A. The Court's Dismissal of the FAC
The Court dismissed the FAC on the grounds that Plaintiff failed to adequately plead materiality, scienter, and loss causation. Specifically, the Court found that the misstatements alleged in the FAC were not actionable because they allege only "fraud-by-hindsight." Op. at 31 (citing Jackson Nat'l Life Ins. Co. v. Merrill Lynch & Co., Inc., 32 F.3d 697, 703 (2d Cir. 1994), In re Citigroup Inc. Secs. Litig., 753 F. Supp. 2d 206, 246 (S.D.N.Y. 2010) (claim failed where plaintiffs relied on subsequent writedowns to argue that prior disclosures were misleading)). Moreover, the Court found that other statements were not false or misleading, and others were taken out of context. Op. at 33-35. The Court also held that "Plaintiffs' allegations do not give rise to a strong inference of scienter unless all competing inferences are ignored." Op. at 38. Finally, the Court dismissed the FAC because the Plaintiffs "failed to allege facts sufficient to attribute the Class members' economic loss to the disclosure of an alleged fraudulent scheme." Id. at 46.
In the Plaintiffs' papers opposing Defendants' motion to dismiss the FAC, Plaintiffs attempted to support their allegations by requesting that the Court take judicial notice of an article entitled "Inside the Fortress: Drama Behind Manulife's Doors," which appeared in the Canadian newspaper Financial Post on January 30, 2010. While the Court adhered to precedent and declined to consider facts not alleged in the Complaint, the court noted in a footnote that "the result of this motion would be no different if the Court did consider the allegations in this motion." Id. at 24.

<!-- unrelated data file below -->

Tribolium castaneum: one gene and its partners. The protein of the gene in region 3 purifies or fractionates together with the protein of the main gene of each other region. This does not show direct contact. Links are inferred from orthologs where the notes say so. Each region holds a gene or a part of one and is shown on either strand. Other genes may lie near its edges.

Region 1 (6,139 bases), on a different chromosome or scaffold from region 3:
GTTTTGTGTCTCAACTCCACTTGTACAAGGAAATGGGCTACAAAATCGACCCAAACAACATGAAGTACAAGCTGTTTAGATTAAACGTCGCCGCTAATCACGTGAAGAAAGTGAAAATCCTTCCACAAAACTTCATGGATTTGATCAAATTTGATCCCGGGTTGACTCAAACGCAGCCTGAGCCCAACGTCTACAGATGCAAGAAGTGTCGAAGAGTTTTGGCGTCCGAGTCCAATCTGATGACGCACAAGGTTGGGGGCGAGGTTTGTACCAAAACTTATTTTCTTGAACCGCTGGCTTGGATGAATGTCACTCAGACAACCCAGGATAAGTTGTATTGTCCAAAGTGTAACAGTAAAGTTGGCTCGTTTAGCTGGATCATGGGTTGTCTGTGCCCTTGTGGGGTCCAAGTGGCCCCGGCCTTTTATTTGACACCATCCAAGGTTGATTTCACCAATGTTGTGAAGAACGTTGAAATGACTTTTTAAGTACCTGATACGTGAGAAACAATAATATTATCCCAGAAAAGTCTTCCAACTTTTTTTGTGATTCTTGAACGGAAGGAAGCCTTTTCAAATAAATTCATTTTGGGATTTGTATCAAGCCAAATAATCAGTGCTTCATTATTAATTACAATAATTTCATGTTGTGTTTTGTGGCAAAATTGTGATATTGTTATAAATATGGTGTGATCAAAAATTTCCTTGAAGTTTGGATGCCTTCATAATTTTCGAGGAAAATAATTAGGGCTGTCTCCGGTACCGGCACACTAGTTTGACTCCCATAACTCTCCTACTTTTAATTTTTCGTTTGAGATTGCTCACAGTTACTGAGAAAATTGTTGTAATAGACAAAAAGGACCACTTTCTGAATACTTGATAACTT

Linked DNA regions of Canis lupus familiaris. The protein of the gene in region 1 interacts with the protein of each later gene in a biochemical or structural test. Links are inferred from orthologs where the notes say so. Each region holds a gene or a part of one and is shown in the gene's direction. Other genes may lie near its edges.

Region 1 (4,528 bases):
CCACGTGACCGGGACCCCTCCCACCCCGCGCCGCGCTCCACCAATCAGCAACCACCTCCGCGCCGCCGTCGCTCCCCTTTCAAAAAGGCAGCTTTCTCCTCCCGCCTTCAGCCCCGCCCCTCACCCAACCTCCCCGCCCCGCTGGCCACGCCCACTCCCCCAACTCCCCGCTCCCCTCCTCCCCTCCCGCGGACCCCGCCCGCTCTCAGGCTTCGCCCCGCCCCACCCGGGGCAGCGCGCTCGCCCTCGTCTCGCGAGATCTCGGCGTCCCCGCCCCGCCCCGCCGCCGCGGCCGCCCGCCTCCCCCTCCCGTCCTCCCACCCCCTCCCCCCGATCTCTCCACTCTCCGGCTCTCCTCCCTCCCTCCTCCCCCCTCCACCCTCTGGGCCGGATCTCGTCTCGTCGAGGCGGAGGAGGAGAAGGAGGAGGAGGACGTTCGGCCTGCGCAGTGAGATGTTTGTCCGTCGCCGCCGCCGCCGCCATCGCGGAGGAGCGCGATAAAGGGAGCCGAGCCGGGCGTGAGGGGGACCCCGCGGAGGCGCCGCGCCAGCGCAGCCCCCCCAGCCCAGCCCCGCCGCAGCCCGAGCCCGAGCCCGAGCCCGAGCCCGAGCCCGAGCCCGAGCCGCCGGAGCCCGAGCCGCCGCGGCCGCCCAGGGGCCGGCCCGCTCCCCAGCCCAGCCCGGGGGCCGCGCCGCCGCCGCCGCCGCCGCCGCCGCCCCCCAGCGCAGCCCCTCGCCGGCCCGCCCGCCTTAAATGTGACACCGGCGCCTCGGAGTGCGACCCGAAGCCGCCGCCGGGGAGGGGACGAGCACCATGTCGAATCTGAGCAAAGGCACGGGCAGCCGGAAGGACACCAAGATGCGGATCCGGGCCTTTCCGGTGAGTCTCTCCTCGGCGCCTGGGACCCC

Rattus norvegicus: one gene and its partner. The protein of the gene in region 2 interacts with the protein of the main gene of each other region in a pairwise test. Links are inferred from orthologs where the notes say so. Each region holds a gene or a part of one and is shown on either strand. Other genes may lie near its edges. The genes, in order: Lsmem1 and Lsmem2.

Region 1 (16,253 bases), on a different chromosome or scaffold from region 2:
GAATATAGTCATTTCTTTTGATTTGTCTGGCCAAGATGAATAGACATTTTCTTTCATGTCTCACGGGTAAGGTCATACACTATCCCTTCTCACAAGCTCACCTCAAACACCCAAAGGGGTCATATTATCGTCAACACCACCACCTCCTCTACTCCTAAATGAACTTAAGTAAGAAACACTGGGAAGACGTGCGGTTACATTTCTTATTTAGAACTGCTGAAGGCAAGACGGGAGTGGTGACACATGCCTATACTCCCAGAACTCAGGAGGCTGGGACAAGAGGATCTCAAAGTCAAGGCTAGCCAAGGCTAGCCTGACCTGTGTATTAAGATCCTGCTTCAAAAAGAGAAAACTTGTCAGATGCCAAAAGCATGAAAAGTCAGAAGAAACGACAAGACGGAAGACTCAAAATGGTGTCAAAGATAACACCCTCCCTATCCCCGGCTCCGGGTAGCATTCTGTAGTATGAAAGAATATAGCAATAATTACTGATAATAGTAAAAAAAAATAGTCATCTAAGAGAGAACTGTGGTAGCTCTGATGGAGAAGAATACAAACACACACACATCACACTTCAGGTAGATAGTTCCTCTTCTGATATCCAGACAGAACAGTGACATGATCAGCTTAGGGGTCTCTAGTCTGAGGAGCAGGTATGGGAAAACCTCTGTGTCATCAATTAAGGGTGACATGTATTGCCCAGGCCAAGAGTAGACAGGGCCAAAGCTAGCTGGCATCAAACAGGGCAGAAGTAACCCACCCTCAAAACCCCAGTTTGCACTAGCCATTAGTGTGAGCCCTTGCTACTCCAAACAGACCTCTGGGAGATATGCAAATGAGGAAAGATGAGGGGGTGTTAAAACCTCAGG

B. The Allegations of the SAC
Now, in their second attempt to plead its case before the Court, Plaintiffs have revamped their Complaint. The SAC is ten paragraphs and three pages longer than the FAC and covers the same time period. Many of the allegations in Plaintiffs' SAC are identical to or substantially the same as the allegations in the FAC. See, e.g., SAC ¶¶1-3, 5-8, 11-12, 13-32. The Court notes that Paragraphs 163-169, which comprise Counts I and II of the SAC, are unaltered from the original, and the "Prayer for Relief" is identical to that found in the FAC, except that Plaintiffs withdraw their petition for "rescission or a rescissory measure of damages." Id. ¶D. The Court will focus only on Plaintiffs' pertinent new allegations. These allegations fall generally into three categories: (1)
information set forth in an article published by the Financial Post on January 30, 2010; (2) statements made by Manulife and its representatives; and (3) the downgrade by Fitch Ratings.
1. Financial Post Article